4 yds Suede lacing
1/8 inch 3 yds Imitation sinew (waxed nylon string)
1 Small Concho
12 Pony Beads
16 Pony Beads
If you cannot obtain the supplies, try making one using a small green branch from a tree about 1cm in diameter and 1 meter long. Just bind the ends of the branch together and then make the web in the same way.
1. Cut 8 ft. of the suede lacing. Glue one end of the lacing to the ring. Wrap the suede lacing around the ring until you reach the starting point again. Be careful not to twist the lacing. Glue the end of the lacing to the ring. Hold it in place with a clothespin until the glue dries (Figure 1).
2. To make the web, tie one end of the imitation sinew to the ring (Figure 2). Make nine half hitch knots around the ring spacing them about 1-1/2" apart (Figure 3). Make the last hitch a little closer to the first knot as this prevents a large gap from forming. Keep the thread pulled snug between the knots.
3. Begin the next row of the web in the middle of the thread that you have already woven on row 1. (Figure 4). Continue weaving in the same way until you have a small hole left in the center. Tie a double knot in the cord, add a tiny drop of glue to the knot and cut off remaining thread when dry. (Figures 5 & 6).
4. To make the loop to hang your Dream Catcher, use a 12" piece of suede lacing. Fold it in half and tie a knot in the open end. At the top of the ring, attach the lacing by slipping the loop end through the ring and then around the ring and over the knot. Pull the lacing tight to secure it in place.
5. To make the hanging sections, cut three 8" pieces of suede Tie two 8" pieces of suede lacing about one third of the way up each side of the ring using a double knot. Slip 3 colored pony beads onto each piece of lacing and secure with a knot.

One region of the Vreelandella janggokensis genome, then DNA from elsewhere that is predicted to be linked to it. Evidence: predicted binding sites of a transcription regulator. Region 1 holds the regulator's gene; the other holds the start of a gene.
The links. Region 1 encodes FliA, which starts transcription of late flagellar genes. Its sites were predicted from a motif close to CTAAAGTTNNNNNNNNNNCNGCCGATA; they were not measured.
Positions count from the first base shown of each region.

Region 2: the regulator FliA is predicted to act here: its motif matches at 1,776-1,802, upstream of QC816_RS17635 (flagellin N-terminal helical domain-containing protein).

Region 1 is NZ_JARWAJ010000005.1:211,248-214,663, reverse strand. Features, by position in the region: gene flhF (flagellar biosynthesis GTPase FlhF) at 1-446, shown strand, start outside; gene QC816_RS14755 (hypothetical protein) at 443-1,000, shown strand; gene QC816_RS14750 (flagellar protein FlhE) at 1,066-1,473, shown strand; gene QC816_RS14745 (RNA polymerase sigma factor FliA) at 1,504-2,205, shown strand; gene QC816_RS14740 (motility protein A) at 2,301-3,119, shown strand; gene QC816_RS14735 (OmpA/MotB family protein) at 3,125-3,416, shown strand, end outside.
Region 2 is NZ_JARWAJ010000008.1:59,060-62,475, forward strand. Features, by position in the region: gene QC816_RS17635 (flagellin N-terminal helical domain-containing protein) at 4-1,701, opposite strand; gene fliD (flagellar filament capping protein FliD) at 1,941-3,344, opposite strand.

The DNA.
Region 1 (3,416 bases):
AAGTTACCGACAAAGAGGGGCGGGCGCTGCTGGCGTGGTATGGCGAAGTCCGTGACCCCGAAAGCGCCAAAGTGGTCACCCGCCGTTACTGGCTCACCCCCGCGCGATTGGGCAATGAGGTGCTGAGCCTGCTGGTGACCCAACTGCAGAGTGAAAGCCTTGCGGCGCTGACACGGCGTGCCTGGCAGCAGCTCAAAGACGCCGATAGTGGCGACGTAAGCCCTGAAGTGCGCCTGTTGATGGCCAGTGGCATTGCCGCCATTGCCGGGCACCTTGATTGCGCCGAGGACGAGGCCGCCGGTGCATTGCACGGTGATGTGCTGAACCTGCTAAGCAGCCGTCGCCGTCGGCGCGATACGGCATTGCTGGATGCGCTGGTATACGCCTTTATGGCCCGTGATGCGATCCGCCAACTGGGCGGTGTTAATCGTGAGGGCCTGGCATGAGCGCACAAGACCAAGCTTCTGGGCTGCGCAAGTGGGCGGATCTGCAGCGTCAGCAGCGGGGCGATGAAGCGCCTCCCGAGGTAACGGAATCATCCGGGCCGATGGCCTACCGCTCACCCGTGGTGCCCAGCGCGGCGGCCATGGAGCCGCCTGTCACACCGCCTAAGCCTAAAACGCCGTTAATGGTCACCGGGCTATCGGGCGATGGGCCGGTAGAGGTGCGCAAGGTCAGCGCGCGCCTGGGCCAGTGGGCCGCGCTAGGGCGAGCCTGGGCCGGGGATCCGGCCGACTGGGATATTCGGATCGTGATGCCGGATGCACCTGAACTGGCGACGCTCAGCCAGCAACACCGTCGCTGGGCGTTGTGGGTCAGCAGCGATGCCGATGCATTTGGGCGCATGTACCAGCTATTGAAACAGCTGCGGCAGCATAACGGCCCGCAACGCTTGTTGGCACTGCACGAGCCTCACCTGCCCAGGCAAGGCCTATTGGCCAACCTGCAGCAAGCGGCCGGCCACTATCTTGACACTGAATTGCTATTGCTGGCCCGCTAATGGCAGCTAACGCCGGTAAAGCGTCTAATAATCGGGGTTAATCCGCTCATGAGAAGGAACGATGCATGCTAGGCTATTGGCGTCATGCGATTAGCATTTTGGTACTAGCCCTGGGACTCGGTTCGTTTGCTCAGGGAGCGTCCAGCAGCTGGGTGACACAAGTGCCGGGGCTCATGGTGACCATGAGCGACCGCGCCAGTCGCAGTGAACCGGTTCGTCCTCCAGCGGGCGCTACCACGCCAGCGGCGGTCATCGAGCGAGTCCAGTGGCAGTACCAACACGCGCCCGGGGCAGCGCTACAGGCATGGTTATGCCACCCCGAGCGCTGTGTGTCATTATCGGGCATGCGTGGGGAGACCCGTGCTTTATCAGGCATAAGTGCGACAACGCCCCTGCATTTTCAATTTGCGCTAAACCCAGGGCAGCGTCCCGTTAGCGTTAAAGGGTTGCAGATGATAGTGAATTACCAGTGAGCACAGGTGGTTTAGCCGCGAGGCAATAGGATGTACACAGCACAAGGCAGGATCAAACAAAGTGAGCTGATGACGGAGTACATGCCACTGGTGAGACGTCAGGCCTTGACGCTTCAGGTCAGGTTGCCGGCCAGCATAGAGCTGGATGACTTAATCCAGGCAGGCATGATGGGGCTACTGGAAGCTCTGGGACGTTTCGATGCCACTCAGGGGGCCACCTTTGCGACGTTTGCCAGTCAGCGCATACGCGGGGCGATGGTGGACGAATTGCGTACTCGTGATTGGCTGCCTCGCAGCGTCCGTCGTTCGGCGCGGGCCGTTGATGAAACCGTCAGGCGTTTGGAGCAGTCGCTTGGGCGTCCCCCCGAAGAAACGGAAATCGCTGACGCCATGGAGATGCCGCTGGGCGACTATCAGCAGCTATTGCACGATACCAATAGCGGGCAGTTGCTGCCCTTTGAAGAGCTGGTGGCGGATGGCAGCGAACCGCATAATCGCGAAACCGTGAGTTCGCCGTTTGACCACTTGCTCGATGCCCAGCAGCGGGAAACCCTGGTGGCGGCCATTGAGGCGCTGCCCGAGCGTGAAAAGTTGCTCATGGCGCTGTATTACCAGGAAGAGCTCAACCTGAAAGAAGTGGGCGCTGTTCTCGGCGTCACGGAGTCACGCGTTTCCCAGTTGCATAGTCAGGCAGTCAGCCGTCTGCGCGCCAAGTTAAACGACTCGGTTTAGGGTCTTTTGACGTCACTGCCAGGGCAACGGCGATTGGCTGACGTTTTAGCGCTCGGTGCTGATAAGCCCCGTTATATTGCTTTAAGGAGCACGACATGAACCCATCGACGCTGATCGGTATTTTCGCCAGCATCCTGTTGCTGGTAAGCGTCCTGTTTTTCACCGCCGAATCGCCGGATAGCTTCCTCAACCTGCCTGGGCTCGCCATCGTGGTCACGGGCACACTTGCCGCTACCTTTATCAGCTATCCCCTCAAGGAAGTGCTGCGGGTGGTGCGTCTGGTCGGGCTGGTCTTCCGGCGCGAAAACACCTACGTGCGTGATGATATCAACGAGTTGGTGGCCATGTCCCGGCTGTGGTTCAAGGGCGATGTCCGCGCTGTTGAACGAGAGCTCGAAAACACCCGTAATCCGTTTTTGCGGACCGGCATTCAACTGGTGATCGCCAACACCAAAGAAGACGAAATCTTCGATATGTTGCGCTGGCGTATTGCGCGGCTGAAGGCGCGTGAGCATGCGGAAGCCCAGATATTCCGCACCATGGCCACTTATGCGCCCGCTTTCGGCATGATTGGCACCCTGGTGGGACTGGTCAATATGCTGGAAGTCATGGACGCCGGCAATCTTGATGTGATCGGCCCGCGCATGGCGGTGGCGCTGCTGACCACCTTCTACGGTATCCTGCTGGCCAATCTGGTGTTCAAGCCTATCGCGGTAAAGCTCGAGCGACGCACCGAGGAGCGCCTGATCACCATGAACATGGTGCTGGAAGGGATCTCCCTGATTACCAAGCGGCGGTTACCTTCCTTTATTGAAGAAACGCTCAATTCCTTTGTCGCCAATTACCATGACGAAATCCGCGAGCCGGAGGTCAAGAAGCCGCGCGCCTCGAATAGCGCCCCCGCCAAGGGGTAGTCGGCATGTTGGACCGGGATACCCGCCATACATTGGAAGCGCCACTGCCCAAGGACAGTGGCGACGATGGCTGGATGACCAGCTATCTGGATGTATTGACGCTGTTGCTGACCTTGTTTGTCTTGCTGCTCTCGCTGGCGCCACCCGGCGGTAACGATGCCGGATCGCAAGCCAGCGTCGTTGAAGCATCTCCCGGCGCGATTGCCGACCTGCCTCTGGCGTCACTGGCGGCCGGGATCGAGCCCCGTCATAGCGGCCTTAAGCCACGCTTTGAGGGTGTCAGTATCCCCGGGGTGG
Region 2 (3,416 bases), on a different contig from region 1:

6. Using the last 8" piece of lacing to attach small concho to top middle of the ring. Slip three pony beads onto each piece of lacing.
7. Finally, push two feathers up inside the beads on each piece of lacing except the one hanging from the concho. Glue the feathers if they are loose. The last 4 feathers are attached 2 each side of the concho.
To make larger sizes: 12 inch rings needs approx. 7 yds of 1/8 suede lacing to bind it 9 inch ring - 6 yds 6 inch ring - 4 yds Remember that you will need extra suede for the laces and hanger. )
THIS IS JUST ONE WAY TO MAKE DREAMCATCHERS. I MAKE MANY DIFFERENT STYLES, AND NO TWO EVER LOOK EXACTLY THE SAME. BE CREATIVE, AND SEE HOW MANY DIFFERENT ONES YOU CAN MAKE.
A DREAMCATCHER LEGEND
Long ago when the world was young, an old man sat on a high mountain and had a vision. In his vision, Iktomi, the great trickster and teacher of wisdom, appeared in the form of a spider. Iktomi spoke to him in a sacred language that only the old man could understand.
As he spoke, Iktomi the spider took the elder's willow hoop which had feathers, horse hairs, beads and offerings on it and began to spin a web. He spoke to the elder about the cycles of life....how we begin our lives as infants and we move on to childhood, and then to adulthood. Finally, we go to old age where we must be taken care of as infants, completing the cycle.
Iktomi said, "In each time of life there are many forces and different directions that can help or interfere with the harmony of nature, and also with the Great Spirit and all of his wonderful teachings." Iktomi gave the web to the Lakota elder and said, "See, the web is a perfect circle but there is a hole in the center of the circle. If you believe in the Great Spirit, the web will catch your good dreams and ideas - - and the bad ones will go through the hole. Use the web to help yourself and your people to reach your goals and make good use of your people's ideas, dreams and visions."
The elder passed on his vision to his people and even today, many of us use the dreamcatcher as the web of our life. It is hung above our beds or in the home to sift dreams and visions. The good of our dreams are captured in the web of life and carried with them...but any bad dreams escape through the center hole."
View a detailed picture of the steps taken
By Shellie Wilson. Shellie is the chief creative editor for Craftbits.